Athletes are considered heroes to many, often representing strength, resilience and mental toughness. Despite these qualities benefiting sport performance, there is a connotation that an athlete must always be OK and that expressing any suffering, doubt or negative thought is considered a weakness, especially for male athletes.
There is often confusion among fans, coaches and peers when an athlete says they are feeling depressed, especially when they are at the pinnacle of their sporting career. This mentality was highlighted when Andrew Luck, a distinguished quarterback for the Colts in the NFL announced his retirement due to being trapped in a tormenting cycle of injury, pain and rehab. Social media erupted with outrage at how he could be so foolish to walk away from millions of dollars and a dream career that most can only fantasise about. Although, on the surface that is what is seemed, listening to interviews from Luck over the past year attested to the amount of suffering he was experiencing, with phrases like “I feel no worth as a human and the world is a dark place to live in”
Many people overlooked the fact that Andrew Luck is a person alongside being an American Footballer; he is a husband, a son and a brother. Those alternate identities are often forgotten when an individual is an acclaimed athlete. There is often little empathy towards injured athletes as it is expected within sport. However, Roderick’s research (2003) highlighted that an athletes sense of self is deeply invested in their physical body; consequently, a bad injury is a disruption of the self that is equivalent to the trauma of a chronic illness. The concept of injuries affecting athletes has been accepted to the degree that athletes are encouraged to normalise pain and silence the amount of their suffering.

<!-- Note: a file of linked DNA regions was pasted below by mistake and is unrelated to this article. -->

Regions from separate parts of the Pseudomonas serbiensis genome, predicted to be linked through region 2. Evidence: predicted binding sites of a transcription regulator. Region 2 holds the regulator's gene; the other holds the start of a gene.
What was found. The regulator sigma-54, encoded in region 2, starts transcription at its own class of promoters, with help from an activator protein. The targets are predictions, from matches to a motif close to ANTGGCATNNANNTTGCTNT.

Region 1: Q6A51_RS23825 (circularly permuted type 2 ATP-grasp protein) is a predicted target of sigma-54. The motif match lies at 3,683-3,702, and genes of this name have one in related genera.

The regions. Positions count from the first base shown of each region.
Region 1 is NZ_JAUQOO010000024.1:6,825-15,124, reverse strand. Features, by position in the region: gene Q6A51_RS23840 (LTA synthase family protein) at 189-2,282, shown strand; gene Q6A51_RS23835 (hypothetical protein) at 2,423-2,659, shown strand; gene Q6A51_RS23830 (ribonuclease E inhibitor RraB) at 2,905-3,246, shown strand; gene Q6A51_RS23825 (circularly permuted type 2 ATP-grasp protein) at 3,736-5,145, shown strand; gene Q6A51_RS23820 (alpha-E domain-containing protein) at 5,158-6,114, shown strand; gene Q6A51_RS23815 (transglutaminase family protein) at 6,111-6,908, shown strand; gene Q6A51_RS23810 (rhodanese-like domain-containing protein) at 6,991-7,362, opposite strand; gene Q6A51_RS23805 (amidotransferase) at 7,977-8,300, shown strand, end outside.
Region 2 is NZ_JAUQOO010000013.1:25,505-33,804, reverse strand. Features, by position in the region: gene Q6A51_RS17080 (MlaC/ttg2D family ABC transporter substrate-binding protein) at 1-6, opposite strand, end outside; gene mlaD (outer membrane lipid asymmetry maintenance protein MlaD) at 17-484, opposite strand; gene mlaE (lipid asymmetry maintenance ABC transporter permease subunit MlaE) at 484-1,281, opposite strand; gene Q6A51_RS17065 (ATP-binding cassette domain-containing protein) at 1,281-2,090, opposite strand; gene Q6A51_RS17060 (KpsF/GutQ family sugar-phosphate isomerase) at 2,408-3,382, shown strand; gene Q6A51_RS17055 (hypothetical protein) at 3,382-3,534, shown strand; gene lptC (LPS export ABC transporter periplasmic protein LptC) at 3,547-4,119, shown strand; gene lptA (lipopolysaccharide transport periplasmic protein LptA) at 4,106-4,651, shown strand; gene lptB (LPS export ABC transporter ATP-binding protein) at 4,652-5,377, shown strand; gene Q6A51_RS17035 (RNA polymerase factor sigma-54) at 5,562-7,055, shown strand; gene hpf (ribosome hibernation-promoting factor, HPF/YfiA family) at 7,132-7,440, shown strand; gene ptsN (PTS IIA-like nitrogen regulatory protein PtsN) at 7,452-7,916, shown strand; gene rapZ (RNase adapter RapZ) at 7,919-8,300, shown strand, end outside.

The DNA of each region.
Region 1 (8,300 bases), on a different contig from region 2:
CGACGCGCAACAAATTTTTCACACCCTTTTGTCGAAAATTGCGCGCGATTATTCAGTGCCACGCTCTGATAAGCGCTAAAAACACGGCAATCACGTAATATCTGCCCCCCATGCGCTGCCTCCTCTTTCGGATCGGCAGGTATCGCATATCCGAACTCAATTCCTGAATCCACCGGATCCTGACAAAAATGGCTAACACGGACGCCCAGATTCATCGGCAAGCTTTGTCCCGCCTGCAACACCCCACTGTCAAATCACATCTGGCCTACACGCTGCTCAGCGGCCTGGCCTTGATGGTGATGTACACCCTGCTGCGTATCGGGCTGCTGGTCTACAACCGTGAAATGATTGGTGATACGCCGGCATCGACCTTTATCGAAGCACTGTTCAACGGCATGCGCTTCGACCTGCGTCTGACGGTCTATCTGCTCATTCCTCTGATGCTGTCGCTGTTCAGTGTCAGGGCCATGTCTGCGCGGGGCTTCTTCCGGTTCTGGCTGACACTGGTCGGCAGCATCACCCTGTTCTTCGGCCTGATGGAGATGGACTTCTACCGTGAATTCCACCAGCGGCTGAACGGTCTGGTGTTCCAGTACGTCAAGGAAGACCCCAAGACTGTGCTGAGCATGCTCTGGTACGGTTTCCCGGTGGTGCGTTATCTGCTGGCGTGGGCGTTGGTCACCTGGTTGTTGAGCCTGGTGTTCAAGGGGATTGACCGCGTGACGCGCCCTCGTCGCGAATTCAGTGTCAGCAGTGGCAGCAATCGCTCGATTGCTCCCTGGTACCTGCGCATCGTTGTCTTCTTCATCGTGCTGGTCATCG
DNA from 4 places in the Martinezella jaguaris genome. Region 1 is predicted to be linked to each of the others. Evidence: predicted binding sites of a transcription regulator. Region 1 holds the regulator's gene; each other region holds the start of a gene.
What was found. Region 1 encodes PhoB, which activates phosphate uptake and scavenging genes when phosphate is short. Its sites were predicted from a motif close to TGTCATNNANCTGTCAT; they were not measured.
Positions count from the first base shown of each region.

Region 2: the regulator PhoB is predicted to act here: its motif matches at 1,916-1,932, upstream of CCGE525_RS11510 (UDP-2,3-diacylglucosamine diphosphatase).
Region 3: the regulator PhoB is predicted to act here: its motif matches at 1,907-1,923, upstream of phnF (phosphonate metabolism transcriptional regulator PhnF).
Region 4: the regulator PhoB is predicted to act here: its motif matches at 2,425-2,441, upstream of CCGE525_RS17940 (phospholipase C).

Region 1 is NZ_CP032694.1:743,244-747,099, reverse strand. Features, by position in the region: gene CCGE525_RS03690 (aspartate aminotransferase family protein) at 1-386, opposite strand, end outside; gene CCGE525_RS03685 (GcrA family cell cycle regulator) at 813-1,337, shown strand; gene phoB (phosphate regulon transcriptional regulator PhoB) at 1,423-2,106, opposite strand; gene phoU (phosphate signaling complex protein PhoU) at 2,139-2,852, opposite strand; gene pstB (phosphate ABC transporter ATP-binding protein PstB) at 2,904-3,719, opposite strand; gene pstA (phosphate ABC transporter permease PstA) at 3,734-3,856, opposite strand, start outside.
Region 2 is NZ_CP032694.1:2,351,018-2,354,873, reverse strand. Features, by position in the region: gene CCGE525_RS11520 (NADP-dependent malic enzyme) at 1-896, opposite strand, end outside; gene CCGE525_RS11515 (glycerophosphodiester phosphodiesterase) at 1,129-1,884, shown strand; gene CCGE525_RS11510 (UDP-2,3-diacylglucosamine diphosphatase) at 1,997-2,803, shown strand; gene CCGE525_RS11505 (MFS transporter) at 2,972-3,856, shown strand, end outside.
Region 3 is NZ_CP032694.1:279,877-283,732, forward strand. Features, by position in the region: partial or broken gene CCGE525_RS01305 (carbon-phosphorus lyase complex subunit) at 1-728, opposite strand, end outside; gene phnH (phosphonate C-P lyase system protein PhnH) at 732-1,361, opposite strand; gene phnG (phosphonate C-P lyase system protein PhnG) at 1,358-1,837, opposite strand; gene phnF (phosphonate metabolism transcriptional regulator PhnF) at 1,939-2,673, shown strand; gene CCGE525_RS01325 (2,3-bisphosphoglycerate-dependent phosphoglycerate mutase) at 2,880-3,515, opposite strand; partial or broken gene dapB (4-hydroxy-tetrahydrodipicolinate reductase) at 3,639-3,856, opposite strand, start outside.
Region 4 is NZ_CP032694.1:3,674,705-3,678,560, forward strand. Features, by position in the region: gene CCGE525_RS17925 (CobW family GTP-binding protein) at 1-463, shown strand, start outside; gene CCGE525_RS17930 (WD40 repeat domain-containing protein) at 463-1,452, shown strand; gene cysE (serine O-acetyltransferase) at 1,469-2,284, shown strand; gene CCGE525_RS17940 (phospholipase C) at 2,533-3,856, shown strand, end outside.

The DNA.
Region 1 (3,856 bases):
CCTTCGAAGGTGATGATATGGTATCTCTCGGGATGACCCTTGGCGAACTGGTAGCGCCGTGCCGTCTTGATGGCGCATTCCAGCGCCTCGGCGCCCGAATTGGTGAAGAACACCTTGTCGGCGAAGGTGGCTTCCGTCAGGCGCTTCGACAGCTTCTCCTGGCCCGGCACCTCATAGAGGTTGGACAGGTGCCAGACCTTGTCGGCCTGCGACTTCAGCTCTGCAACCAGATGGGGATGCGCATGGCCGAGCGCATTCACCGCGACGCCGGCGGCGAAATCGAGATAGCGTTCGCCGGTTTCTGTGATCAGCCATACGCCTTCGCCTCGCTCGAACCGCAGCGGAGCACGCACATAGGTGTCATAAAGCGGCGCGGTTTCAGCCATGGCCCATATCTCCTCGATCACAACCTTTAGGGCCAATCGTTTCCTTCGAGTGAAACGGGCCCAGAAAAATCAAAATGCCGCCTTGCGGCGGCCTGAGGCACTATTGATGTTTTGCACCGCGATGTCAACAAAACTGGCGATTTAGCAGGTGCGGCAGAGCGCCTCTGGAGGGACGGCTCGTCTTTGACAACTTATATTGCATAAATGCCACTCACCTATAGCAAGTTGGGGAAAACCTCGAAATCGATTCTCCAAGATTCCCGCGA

It is crucial that athletes approach the taboo topic of mental health, the same way that society is approaching it by speaking out, seeking help and having a trusted environment to admit when they are struggling. It is paramount that Sport Psychologists refer on when an athlete is experiencing a mental health problem, but early interventions during an injury and encouraging athletes to speak openly and honestly about their experiences and feelings can dramatically increase a player’s experience during and after injury. Sport Psychologists can also encourage coaches’, players and parents to allow patience for the athlete and express empathy as it vital that athletes have a trusted environment to express themselves in.